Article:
In Australia, the route to improved performance in schools has seemed obvious: through introducing more rigour into the curriculum, setting higher year-level performance expectations and holding all teachers and students accountable for achieving these higher standards.
And this is what we have done. We have developed a national curriculum and benchmarked it internationally. We have set clearer year-level performance expectations and required teachers to assess and grade all students against these expectations using ‘A to E or equivalent’. We have insisted on all students sitting national literacy and numeracy tests four times during their schooling. We have made schools more accountable.
Despite this, results from the most recent cycle of the Programme for International Student Assessment (in which India is due to participate in 2021) show the literacy and numeracy levels of Australian 15-year-olds have been in steady decline. Australia’s national curriculum ties what a student is expected to learn to their year level. Teachers are expected to deliver the same year-level curriculum to all students and to assess and grade them on how well they perform. Attempting to lift performances by holding all students to the same expectation flies in the face of what we know about learning, and this is the core of the problem.
Australia’s national curriculum ties what a student is expected to learn to their year level. Teachers are expected to deliver the same year-level curriculum to all students and to assess and grade them on how well they perform. Attempting to lift performances by holding all students to the same expectation flies in the face of what we know about learning, and this is the core of the problem. Many students in our schools find the year-level curriculum is either well within their comfort zone or so far ahead of them that they are unable to engage with it meaningfully. Students enter each school year with widely different levels of attainment; the most advanced 10 per cent of students are about five to six years ahead of the least advanced 10 per cent. As a result, less advanced students often are not ready for, and more advanced students often are not adequately challenged by, the year-level curriculum.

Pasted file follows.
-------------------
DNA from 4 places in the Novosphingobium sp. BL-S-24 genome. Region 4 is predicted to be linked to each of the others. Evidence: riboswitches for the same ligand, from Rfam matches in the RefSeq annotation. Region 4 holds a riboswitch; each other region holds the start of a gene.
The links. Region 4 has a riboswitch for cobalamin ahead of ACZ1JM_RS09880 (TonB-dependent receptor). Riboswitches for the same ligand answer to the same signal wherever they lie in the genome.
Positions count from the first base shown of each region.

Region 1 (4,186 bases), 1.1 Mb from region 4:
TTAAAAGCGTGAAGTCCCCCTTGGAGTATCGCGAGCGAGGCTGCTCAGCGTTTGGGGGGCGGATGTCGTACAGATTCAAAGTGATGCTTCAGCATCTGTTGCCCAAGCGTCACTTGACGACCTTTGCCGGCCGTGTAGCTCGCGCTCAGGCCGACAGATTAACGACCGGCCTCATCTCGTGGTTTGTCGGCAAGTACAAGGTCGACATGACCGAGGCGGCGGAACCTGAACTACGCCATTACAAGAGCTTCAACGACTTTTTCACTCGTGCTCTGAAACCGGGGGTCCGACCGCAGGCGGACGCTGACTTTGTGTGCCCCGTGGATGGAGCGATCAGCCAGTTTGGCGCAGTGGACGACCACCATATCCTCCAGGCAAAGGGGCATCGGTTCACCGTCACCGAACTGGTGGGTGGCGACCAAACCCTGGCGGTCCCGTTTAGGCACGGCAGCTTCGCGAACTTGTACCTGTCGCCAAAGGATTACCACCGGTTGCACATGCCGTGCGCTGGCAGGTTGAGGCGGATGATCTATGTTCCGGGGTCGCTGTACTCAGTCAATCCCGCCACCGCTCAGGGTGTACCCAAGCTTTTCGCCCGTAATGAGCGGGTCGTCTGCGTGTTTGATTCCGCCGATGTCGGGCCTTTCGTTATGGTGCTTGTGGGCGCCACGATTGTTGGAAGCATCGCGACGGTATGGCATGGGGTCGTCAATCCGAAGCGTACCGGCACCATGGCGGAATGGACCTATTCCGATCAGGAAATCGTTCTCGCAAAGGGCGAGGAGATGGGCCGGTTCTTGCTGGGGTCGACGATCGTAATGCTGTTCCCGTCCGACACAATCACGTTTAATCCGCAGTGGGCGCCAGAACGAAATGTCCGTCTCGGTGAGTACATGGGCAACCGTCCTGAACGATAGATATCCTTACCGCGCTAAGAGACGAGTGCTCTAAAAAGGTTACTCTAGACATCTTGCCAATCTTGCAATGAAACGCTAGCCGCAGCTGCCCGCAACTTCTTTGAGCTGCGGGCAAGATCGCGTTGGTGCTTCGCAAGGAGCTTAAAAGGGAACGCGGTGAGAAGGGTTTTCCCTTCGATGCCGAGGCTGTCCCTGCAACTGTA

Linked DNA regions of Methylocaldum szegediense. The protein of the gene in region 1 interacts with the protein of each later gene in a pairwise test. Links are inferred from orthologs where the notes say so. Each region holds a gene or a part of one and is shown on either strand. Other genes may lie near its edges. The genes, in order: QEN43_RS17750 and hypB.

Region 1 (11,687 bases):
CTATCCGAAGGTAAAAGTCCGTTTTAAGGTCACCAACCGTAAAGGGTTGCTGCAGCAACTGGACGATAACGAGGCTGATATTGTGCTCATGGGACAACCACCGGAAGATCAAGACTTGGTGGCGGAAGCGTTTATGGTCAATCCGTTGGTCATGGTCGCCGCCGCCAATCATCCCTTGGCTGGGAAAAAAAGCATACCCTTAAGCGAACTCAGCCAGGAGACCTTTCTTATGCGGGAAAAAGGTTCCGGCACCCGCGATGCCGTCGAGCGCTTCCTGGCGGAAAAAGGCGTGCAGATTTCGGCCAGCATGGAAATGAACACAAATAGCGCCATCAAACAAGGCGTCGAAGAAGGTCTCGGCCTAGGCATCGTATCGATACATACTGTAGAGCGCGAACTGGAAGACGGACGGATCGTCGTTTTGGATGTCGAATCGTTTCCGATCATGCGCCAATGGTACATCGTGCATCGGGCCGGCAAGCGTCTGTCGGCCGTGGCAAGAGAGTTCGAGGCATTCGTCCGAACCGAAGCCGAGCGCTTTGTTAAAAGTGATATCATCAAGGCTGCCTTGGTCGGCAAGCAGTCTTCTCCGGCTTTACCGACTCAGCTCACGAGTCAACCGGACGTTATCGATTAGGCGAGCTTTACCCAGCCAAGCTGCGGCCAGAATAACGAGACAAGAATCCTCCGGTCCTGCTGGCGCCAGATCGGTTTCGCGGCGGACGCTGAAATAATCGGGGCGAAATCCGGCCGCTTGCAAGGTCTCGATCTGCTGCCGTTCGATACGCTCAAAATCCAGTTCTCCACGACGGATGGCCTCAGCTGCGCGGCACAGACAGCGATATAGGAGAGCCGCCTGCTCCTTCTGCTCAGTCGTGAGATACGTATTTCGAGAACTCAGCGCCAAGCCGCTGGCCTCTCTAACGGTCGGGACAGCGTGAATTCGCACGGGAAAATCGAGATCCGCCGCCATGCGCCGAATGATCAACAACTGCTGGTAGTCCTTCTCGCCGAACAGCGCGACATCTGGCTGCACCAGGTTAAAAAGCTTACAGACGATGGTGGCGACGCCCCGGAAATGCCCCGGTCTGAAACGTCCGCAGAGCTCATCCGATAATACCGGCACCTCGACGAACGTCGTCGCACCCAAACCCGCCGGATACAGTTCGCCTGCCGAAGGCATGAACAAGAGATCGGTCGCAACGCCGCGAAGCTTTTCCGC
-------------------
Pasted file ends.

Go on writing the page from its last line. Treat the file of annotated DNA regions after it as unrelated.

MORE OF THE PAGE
Fifty years ago educational psychologist David Ausubel observed that the most significant factor influencing learning is what a learner already knows. Ascertain this, he wrote, then teach the learner accordingly. Psychologist Lev Vygotsky went a step further. Successful learning, Vygotsky concluded, is most likely when a learner is provided with challenges that are beyond their comfort zone, but not so far beyond that they are destined to fail.